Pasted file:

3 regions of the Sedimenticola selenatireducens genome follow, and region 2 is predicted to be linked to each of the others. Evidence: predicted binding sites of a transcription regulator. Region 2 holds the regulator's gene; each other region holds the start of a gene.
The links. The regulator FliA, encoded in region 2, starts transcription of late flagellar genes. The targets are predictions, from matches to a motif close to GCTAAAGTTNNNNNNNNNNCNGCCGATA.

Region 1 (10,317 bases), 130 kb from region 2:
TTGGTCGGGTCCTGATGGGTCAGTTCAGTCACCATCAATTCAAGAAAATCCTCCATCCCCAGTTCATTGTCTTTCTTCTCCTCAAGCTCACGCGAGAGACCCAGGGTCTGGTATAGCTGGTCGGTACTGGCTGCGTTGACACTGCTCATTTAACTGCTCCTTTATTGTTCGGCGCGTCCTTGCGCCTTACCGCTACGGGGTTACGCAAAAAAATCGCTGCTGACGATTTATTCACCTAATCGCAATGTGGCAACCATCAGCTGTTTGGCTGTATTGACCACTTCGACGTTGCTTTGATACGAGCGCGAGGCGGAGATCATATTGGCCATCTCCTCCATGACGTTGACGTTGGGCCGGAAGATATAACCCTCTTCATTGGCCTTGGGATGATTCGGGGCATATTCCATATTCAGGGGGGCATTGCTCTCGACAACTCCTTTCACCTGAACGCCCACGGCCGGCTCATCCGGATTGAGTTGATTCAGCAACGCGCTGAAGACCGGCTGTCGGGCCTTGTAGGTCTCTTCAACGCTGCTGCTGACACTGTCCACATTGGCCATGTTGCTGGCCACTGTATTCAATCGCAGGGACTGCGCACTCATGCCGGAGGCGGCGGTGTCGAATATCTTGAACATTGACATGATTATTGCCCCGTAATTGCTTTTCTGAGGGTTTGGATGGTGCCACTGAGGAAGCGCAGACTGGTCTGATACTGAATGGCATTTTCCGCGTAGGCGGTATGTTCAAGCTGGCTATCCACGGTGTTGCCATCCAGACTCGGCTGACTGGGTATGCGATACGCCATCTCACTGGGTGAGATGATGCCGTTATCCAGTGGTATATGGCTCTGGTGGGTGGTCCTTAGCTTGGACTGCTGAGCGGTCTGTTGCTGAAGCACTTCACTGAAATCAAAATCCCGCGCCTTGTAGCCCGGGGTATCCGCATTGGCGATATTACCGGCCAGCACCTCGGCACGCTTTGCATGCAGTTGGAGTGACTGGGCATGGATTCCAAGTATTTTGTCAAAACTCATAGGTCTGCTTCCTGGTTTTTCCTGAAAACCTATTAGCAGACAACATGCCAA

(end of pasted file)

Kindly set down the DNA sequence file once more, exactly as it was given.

3 regions of the Sedimenticola selenatireducens genome follow, and region 2 is predicted to be linked to each of the others. Evidence: predicted binding sites of a transcription regulator. Region 2 holds the regulator's gene; each other region holds the start of a gene.
The links. The regulator FliA, encoded in region 2, starts transcription of late flagellar genes. The targets are predictions, from matches to a motif close to GCTAAAGTTNNNNNNNNNNCNGCCGATA.

Region 1 (10,317 bases), 130 kb from region 2:
TTGGTCGGGTCCTGATGGGTCAGTTCAGTCACCATCAATTCAAGAAAATCCTCCATCCCCAGTTCATTGTCTTTCTTCTCCTCAAGCTCACGCGAGAGACCCAGGGTCTGGTATAGCTGGTCGGTACTGGCTGCGTTGACACTGCTCATTTAACTGCTCCTTTATTGTTCGGCGCGTCCTTGCGCCTTACCGCTACGGGGTTACGCAAAAAAATCGCTGCTGACGATTTATTCACCTAATCGCAATGTGGCAACCATCAGCTGTTTGGCTGTATTGACCACTTCGACGTTGCTTTGATACGAGCGCGAGGCGGAGATCATATTGGCCATCTCCTCCATGACGTTGACGTTGGGCCGGAAGATATAACCCTCTTCATTGGCCTTGGGATGATTCGGGGCATATTCCATATTCAGGGGGGCATTGCTCTCGACAACTCCTTTCACCTGAACGCCCACGGCCGGCTCATCCGGATTGAGTTGATTCAGCAACGCGCTGAAGACCGGCTGTCGGGCCTTGTAGGTCTCTTCAACGCTGCTGCTGACACTGTCCACATTGGCCATGTTGCTGGCCACTGTATTCAATCGCAGGGACTGCGCACTCATGCCGGAGGCGGCGGTGTCGAATATCTTGAACATTGACATGATTATTGCCCCGTAATTGCTTTTCTGAGGGTTTGGATGGTGCCACTGAGGAAGCGCAGACTGGTCTGATACTGAATGGCATTTTCCGCGTAGGCGGTATGTTCAAGCTGGCTATCCACGGTGTTGCCATCCAGACTCGGCTGACTGGGTATGCGATACGCCATCTCACTGGGTGAGATGATGCCGTTATCCAGTGGTATATGGCTCTGGTGGGTGGTCCTTAGCTTGGACTGCTGAGCGGTCTGTTGCTGAAGCACTTCACTGAAATCAAAATCCCGCGCCTTGTAGCCCGGGGTATCCGCATTGGCGATATTACCGGCCAGCACCTCGGCACGCTTTGCATGCAGTTGGAGTGACTGGGCATGGATTCCAAGTATTTTGTCAAAACTCATAGGTCTGCTTCCTGGTTTTTCCTGAAAACCTATTAGCAGACAACATGCCAA